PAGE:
Analysts Foresee Growth in Private Water Utilities

By Nzong Xiong N. Y. Times News Service | THE JOURNAL RECORD, August 27, 1997 | Go to article overview

Analysts Foresee Growth in Private Water Utilities


Nzong Xiong N. Y. Times News Service, THE JOURNAL RECORD


Water is a necessity of life, and the thirst for clear, clean water is not drying up anytime soon, though municipal financing well might. Consequently, Wall Street analysts see a potential for growth in the private utility companies that are steadily absorbing a bigger share of the water market by taking on the management of public water systems.

"It's really the buzz of the water utility sector over the last year," said Gregg Orrill, research analyst at HSBC Securities in Washington. That goes beyond the water industry's traditional attractions to many Wall Street analysts, its high dividends and stability.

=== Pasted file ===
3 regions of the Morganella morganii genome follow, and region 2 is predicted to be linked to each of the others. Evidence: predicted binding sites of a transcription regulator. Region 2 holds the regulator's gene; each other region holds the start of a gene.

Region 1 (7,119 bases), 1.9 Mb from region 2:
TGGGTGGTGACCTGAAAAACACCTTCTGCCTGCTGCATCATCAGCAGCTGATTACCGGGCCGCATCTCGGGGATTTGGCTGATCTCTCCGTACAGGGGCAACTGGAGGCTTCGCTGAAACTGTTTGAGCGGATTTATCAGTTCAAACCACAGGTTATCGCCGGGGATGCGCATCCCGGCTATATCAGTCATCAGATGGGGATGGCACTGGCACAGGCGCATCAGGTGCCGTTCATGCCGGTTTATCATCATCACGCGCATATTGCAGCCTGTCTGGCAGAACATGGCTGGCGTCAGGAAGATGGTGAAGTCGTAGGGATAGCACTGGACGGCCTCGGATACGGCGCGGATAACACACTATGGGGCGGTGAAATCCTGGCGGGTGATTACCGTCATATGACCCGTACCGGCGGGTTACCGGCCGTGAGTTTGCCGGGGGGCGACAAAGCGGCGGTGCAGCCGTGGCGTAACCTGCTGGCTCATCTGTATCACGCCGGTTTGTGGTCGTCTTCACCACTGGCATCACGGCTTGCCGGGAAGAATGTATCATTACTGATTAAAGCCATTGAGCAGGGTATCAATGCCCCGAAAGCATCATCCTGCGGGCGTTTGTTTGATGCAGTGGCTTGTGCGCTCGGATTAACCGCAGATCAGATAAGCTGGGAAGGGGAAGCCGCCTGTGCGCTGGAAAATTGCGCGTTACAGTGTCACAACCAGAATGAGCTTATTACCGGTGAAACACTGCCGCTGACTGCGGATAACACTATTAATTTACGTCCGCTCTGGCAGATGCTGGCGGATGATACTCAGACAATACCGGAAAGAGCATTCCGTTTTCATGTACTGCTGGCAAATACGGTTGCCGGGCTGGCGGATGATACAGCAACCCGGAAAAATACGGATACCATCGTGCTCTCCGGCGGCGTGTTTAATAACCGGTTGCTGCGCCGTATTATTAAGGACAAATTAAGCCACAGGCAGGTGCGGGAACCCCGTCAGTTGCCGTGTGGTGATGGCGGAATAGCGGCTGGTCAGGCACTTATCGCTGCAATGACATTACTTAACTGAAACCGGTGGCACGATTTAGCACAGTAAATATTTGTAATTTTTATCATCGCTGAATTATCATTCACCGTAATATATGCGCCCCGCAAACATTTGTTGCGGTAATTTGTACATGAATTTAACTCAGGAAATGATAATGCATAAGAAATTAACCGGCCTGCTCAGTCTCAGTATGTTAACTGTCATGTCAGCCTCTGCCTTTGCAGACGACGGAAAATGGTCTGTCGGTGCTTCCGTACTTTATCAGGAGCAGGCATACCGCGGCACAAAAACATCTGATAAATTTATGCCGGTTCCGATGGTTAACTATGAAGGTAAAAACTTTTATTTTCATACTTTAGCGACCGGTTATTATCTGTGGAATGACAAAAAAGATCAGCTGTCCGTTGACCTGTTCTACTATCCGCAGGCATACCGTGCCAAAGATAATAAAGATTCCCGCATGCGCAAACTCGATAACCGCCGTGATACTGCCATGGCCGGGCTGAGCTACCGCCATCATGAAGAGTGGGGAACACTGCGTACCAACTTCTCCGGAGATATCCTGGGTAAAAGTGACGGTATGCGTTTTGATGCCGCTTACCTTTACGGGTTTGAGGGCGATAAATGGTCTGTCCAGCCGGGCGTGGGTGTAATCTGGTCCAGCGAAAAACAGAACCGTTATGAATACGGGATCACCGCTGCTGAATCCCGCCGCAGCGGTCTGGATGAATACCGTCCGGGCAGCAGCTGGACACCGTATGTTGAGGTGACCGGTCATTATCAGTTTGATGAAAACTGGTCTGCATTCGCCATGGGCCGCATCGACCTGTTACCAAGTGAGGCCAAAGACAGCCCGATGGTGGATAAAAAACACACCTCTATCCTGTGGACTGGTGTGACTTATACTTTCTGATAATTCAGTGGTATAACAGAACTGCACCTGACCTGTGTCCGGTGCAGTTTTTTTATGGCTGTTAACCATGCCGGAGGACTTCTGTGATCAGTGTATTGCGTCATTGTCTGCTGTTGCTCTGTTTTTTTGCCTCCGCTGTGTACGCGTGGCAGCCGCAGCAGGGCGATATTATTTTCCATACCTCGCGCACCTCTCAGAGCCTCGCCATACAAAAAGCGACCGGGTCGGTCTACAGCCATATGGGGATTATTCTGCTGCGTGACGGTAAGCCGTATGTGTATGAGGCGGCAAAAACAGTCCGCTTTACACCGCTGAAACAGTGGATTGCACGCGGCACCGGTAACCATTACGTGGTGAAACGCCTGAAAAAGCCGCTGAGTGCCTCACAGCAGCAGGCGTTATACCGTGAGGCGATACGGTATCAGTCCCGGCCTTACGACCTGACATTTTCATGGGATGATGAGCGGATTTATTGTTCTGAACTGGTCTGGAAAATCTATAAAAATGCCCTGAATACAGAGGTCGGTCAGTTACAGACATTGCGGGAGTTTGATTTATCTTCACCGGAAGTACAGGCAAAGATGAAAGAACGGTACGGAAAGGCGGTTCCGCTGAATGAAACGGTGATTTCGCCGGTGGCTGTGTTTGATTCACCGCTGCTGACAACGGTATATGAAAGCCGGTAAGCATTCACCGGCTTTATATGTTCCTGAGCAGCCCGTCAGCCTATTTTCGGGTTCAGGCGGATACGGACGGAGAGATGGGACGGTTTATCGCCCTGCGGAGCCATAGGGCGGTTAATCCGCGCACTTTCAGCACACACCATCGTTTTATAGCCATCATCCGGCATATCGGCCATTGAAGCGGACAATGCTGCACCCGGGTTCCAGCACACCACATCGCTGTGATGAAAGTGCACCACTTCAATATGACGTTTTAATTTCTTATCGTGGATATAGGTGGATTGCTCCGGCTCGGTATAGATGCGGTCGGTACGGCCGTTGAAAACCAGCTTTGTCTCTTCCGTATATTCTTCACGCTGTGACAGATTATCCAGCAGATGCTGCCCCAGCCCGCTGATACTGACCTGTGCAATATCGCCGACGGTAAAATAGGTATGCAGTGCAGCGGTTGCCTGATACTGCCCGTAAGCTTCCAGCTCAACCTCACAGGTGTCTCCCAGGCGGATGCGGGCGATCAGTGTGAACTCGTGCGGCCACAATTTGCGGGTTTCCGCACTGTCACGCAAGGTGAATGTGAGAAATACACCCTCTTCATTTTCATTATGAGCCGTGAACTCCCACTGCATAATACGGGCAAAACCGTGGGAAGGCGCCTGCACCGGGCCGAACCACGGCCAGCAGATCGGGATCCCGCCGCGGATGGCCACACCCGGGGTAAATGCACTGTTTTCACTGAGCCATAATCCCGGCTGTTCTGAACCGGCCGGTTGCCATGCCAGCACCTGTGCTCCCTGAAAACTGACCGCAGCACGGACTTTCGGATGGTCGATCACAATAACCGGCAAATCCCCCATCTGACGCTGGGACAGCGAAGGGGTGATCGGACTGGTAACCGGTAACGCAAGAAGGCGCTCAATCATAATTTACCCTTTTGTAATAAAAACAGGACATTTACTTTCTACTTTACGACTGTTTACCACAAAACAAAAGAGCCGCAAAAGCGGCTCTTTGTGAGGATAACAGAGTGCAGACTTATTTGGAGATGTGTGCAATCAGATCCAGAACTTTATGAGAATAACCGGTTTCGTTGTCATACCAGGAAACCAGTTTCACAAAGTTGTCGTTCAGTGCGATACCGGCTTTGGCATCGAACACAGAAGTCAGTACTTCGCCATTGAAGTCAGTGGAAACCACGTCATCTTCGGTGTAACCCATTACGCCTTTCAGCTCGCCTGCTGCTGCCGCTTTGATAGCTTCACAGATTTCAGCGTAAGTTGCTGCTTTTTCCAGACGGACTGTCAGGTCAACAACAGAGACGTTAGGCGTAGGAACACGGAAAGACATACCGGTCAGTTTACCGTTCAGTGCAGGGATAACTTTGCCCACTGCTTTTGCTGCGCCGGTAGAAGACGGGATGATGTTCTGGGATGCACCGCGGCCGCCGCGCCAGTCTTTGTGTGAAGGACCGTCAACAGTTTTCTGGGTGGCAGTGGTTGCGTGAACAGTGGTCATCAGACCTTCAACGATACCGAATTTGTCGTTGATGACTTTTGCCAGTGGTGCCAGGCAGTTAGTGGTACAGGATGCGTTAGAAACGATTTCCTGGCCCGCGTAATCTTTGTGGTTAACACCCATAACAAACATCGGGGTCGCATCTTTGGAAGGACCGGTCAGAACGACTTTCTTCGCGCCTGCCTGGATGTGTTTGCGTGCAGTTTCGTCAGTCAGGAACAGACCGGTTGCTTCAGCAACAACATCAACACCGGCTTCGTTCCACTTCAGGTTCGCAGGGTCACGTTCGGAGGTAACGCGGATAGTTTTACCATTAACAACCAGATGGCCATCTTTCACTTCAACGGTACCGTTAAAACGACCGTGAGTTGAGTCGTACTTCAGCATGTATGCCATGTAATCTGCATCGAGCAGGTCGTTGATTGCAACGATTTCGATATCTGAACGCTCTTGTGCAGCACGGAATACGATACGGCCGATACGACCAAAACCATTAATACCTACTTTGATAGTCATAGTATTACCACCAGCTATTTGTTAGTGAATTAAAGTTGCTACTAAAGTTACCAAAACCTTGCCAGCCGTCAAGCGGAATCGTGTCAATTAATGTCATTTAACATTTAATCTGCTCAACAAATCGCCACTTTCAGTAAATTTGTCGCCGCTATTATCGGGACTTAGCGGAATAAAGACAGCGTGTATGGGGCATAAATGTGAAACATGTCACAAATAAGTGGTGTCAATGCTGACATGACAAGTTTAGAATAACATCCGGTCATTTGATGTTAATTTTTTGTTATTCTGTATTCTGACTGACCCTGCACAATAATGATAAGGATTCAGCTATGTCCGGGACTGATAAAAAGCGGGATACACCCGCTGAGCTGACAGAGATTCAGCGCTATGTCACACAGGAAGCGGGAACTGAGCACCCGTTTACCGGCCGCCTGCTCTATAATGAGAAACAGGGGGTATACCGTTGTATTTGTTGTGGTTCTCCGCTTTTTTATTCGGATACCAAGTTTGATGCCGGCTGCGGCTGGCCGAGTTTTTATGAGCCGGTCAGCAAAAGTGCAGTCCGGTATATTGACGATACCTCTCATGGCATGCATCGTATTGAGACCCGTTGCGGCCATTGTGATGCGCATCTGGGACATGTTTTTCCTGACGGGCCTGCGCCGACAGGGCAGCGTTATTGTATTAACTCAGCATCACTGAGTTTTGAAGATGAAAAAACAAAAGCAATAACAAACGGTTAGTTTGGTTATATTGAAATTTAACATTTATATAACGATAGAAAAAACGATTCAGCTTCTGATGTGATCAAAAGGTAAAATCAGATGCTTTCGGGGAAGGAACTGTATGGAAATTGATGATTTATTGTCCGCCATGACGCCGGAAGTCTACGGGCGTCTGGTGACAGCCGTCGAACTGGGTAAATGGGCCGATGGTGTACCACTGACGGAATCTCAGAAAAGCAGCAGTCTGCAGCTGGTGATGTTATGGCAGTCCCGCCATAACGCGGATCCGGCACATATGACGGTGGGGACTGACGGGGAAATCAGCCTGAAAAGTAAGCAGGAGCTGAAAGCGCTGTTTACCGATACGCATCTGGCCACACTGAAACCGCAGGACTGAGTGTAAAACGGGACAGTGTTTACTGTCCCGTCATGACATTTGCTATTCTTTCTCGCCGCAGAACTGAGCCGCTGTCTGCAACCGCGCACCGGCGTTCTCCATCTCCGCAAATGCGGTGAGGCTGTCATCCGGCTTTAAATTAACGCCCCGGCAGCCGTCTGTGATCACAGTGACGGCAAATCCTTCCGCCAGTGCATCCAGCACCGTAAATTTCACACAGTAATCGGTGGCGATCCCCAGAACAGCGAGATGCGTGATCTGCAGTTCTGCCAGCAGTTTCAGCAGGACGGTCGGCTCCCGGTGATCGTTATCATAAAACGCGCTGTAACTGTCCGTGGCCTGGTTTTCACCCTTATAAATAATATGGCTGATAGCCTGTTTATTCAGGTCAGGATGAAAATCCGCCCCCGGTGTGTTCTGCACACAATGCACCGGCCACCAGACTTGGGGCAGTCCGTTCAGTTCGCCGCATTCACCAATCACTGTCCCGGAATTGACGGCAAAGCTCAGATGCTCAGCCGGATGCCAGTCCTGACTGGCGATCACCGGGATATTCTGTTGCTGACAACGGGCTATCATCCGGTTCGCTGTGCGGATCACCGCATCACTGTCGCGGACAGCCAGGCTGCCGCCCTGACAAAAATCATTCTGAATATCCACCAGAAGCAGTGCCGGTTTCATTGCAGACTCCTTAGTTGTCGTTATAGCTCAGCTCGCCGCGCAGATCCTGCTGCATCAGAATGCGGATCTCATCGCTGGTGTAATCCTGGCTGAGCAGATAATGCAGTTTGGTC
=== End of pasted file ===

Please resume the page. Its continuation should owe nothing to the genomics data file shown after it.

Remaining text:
To be sure, in a $30 billion national water industry, the private utility vendors' share was just $4.2 billion last year. The largest of the publicly traded water companies is American Water Works, which serves more than 7 million people in 21 states. Next in line is United Water Resources, which serves 2.5 million people in 13 states. Conservative investors who are looking for income will find that United Water, which closed Monday at $17.25, has a yield of just under 5 percent, while American Water, which closed Monday at $21.9375, offers a dividend of 3.5 percent. By contrast, the yield on the Standard & Poor's 500 index is less than 1.7 percent. "Older investors who would look at bonds would also look at water," said Ronald Tanner, managing director of research at Legg Mason Wood Walker in Baltimore. "It's stable because people have to use water." But some industry experts, thanks to recent regulatory changes, see more -- a potential for growth. Earlier this year, Treasury Secretary Robert E. Rubin announced tax-rule changes that make it easier for local governments to enter into long-term contracts -- up to 20 years -- with private companies to manage operations that were financed with tax-exempt bonds. And the 1996 amendments to the Federal Safe Drinking Water Act included a provision that allowed states to make grants of up to $75 million to local water systems -- both publicly and privately owned. Until lately, privatization has been slow, perhaps because providing safe, clean water is still considered a basic task of local government. But a 1997 U.S. Environmental Protection Agency survey estimated that at least $138. …

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